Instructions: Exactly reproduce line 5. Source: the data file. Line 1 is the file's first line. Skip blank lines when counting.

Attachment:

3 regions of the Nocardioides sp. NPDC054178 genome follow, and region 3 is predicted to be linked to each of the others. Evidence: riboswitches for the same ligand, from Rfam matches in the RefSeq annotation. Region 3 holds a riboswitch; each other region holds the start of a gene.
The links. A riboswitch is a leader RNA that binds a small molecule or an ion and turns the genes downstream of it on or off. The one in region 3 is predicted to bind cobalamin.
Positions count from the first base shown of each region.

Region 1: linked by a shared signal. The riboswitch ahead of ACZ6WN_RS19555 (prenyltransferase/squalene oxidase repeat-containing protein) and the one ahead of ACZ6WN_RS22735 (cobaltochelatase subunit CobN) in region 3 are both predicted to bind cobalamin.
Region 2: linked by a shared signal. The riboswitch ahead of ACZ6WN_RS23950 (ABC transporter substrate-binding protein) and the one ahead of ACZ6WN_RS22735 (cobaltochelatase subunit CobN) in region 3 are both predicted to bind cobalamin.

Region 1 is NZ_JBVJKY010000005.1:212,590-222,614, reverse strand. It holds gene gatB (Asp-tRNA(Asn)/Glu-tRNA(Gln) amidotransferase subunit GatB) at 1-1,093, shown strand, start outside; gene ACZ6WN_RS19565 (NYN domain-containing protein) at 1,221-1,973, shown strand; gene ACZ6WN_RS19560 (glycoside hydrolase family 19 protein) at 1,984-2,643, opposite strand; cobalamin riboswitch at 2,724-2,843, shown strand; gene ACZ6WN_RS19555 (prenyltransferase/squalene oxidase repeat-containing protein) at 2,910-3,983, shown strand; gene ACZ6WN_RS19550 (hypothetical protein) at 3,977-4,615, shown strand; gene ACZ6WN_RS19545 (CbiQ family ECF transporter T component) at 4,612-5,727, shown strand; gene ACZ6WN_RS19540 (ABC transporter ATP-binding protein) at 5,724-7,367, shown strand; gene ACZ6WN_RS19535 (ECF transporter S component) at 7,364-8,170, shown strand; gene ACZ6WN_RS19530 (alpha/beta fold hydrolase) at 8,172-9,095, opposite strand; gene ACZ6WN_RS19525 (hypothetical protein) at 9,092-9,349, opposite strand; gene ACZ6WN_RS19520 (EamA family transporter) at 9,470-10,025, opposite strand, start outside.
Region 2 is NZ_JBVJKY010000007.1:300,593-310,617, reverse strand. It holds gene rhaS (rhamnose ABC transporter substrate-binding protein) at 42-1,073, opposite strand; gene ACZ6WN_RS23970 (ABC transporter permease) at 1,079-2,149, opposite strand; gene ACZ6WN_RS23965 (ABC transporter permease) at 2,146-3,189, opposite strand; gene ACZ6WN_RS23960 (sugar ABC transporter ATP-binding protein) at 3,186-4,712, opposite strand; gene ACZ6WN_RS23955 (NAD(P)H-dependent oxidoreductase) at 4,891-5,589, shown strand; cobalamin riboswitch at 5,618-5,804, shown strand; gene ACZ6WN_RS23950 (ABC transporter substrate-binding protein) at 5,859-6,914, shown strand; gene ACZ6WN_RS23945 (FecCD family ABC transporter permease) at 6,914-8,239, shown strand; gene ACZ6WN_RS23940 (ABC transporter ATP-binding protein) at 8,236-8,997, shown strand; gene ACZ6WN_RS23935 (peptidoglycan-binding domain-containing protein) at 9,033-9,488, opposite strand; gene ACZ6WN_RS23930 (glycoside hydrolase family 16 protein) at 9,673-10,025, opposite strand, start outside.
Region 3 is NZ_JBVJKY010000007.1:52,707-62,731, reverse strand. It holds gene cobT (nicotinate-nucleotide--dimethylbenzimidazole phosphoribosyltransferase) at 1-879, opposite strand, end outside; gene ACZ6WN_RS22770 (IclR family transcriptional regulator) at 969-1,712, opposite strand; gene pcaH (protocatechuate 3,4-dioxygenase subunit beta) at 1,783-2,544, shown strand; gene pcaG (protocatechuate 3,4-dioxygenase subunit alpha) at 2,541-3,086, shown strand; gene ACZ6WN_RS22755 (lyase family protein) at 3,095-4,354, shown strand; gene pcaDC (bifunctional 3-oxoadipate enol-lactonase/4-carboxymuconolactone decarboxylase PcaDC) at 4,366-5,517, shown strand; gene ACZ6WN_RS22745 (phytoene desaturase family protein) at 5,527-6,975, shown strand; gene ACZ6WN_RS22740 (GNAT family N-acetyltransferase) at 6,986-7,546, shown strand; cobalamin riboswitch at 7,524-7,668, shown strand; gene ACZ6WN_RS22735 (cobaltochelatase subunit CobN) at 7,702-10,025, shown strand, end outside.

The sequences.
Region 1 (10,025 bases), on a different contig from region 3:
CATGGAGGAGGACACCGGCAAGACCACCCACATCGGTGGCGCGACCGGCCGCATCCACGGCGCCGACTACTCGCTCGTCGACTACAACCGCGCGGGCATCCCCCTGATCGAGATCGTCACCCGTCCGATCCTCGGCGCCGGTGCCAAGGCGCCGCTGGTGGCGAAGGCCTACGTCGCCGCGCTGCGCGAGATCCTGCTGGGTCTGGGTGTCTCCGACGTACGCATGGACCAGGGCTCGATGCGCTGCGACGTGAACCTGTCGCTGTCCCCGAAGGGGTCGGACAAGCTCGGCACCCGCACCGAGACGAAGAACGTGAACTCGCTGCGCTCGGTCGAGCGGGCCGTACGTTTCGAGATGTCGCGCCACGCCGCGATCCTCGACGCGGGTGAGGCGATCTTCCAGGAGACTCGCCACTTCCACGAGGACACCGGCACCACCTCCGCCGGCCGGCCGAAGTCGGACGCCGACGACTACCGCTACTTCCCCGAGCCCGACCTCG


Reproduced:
Region 2: linked by a shared signal. The riboswitch ahead of ACZ6WN_RS23950 (ABC transporter substrate-binding protein) and the one ahead of ACZ6WN_RS22735 (cobaltochelatase subunit CobN) in region 3 are both predicted to bind cobalamin.